I am currently reading Christopher Alexander’s The Timeless Way of Building on the recommendation of a friend. It is one of those books that is so full of insight that it cannot be absorbed all at once, especially with the analytical part of the brain. It is as intuitive as it is logical. It’s the kind of thing that forces you to think outside of your paradigms, but in a way that is oddly comfortable.
Yesterday a section of the book stood out to me in particular. It was about the patterns in building that are good at resolving conflicting forces, and those that are not. Alexander maintains that there is near universal agreement on what patterns of, say, a window or a garden resolve conflicting forces. He asks people how they feel in a certain window area vs. another, and 95% or more feel good in the same one. It may seem outlandish to claim that there is so little disagreement about what makes for a good pattern in building, but the key for Alexander is the word feeling.
He does not ask what they think of flat windows vs. Bay windows. He does not ask their opinion on window material or position. He does not ask what a builder should do. He does not ask anything that evokes a belief or idea or a connection to some overarching plan or policy. These ought expressions get in the way of the is of the forces at work within us. It turns out it is incredibly hard to be honest with ourselves about what feels good. It takes a lot of discovery, and shedding all the baggage and ideology we carry around.
It someone asked me what I thought of using locally grown ingredients in food, my mind would immediately leap to the idiotic and regressive political movements that seek to force economies into localism, drive up prices, drive down quality, get everyone too involved in everyone else’s business while self-righteously proclaiming the superiority of an absurd proximity bias. In other words, my thoughts on the matter would probably be negative.
Because of this, it is possible that I would overlook an opportunity to bite into a delicious and juicy local fruit at a farmers market, for fear of giving credence to the food busybodies. These thoughts – my view that no one ought to get preachy about local ingredients – might prohibit me from finding alignment with the genuine feelings within me. It’s harder than it first seems to constantly stay in touch with what feels right – with who we actually are – in the face of all the things we think we should be and believe.
This is one of the reasons democracy is such a poor way of resolving collective action problems. It not only seeks and allows our mere opinions, it rewards our proclamations of what we wish we thought, or what we pretend to want, instead of what actually make us fuller, happier people. It rewards and glorifies the boring lies and spin we weave into our narratives, and vilifies our honesty about what really harmonizes with us.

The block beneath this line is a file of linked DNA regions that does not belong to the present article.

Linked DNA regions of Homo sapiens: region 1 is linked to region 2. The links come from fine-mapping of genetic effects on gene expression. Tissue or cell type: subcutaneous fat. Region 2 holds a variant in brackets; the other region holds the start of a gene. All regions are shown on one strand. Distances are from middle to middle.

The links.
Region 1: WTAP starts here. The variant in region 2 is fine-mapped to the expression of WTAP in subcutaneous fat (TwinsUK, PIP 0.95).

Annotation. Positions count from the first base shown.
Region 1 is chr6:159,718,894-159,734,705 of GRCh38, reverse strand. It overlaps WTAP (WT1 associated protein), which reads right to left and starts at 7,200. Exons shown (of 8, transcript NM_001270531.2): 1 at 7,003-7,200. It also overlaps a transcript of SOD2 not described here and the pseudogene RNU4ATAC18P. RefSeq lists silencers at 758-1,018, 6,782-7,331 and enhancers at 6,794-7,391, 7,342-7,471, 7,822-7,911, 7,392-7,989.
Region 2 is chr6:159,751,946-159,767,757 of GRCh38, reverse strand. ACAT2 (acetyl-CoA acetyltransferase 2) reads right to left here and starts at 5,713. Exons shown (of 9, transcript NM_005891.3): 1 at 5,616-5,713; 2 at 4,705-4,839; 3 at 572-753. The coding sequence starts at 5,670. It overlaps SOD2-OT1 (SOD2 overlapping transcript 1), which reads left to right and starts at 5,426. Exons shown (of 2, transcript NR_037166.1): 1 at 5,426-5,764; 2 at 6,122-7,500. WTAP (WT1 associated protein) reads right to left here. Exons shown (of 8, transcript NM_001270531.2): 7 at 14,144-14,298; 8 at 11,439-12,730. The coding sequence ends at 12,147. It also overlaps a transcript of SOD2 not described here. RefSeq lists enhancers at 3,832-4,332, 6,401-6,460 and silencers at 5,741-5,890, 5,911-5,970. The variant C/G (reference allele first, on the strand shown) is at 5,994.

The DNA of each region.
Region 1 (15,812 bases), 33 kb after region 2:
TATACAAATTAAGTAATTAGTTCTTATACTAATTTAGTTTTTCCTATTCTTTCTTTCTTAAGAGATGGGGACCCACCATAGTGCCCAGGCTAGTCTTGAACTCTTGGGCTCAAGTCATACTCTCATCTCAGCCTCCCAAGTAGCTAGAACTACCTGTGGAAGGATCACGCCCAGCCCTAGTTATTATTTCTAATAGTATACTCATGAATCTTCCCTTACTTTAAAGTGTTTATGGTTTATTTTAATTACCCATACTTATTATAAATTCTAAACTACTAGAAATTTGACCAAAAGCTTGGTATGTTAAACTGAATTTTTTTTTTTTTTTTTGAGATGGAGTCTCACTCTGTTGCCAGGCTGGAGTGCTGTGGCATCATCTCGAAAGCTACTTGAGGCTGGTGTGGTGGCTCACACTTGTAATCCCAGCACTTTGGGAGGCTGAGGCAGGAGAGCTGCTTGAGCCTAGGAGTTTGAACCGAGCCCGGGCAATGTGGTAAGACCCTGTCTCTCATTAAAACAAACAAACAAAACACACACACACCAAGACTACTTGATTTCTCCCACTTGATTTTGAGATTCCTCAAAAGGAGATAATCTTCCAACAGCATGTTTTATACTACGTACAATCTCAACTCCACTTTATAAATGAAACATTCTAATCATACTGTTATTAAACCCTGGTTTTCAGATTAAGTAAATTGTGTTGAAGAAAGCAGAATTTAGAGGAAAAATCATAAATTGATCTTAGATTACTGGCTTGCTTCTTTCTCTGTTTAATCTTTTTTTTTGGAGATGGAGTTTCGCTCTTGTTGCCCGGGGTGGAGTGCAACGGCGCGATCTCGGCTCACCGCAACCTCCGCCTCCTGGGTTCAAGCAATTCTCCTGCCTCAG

It’s much more fruitful to dig down to the bottom and discover what you really do feel, and work with those forces rather than pretending they don’t exist. This is why capitalism is such a powerful and beautiful system of social coordination; because it takes humans as they are, imperfect knowledge and motives and abilities, and the scarcity and difficulty the natural world presents, works with it, and channels it all in a harmonious and life-giving way. Capitalism is honest.
This is why the economic way of thinking – the rational choice model – is so enlightening and useful in explaining human behavior and institutions. It does not condone or condemn, it just accepts ends as a given and seeks to understand what means will and will not achieve them.
Certainly some goals or desires or feelings are better than others. Certainly some are worth trying to change. But playing pretend and building patterns around forces we wish existed in us and in others, instead of what’s actually there, doesn’t help. There is no better way to express this insight than to quote The Timeless Way at length:
“But a pattern which is real makes no judgments about the legitimacy of the forces in the situation.
By seeming to be unethical, by making no judgments about individual opinions, or goals, pr values, the pattern rises to another level of morality.
The result is to allow things to be alive – and this is a higher good than the victory of any one artificial system of values. The attempt to have a victory for a one-sided view of the world cannot work anyway, even for the people who seem to win their point of view. The forces which are ignored do not go away just because they are ignored. They lurk, frustrated, underground. Sooner or later they erupt in violence: and the system which seems to win is then exposed to far more catastrophic dangers.
The only way a pattern can actually help to make a situation genuinely more alive is by recognizing all the forces which actually exist, and then finding a world in which these forces can slide past each other.
Then it becomes a piece of nature.”
Mr. Alexander is an architect and is here talking about patterns in rooms, gardens, buildings and towns. He refers to things like the human desire to go towards the light in the room, and the desire for comfortable seating. The patterns he seeks are those that bring into harmony such forces. But read the above again, slowly, and consider how much broader this insight might apply; to institutions, to social coordination problems, and to our own lives.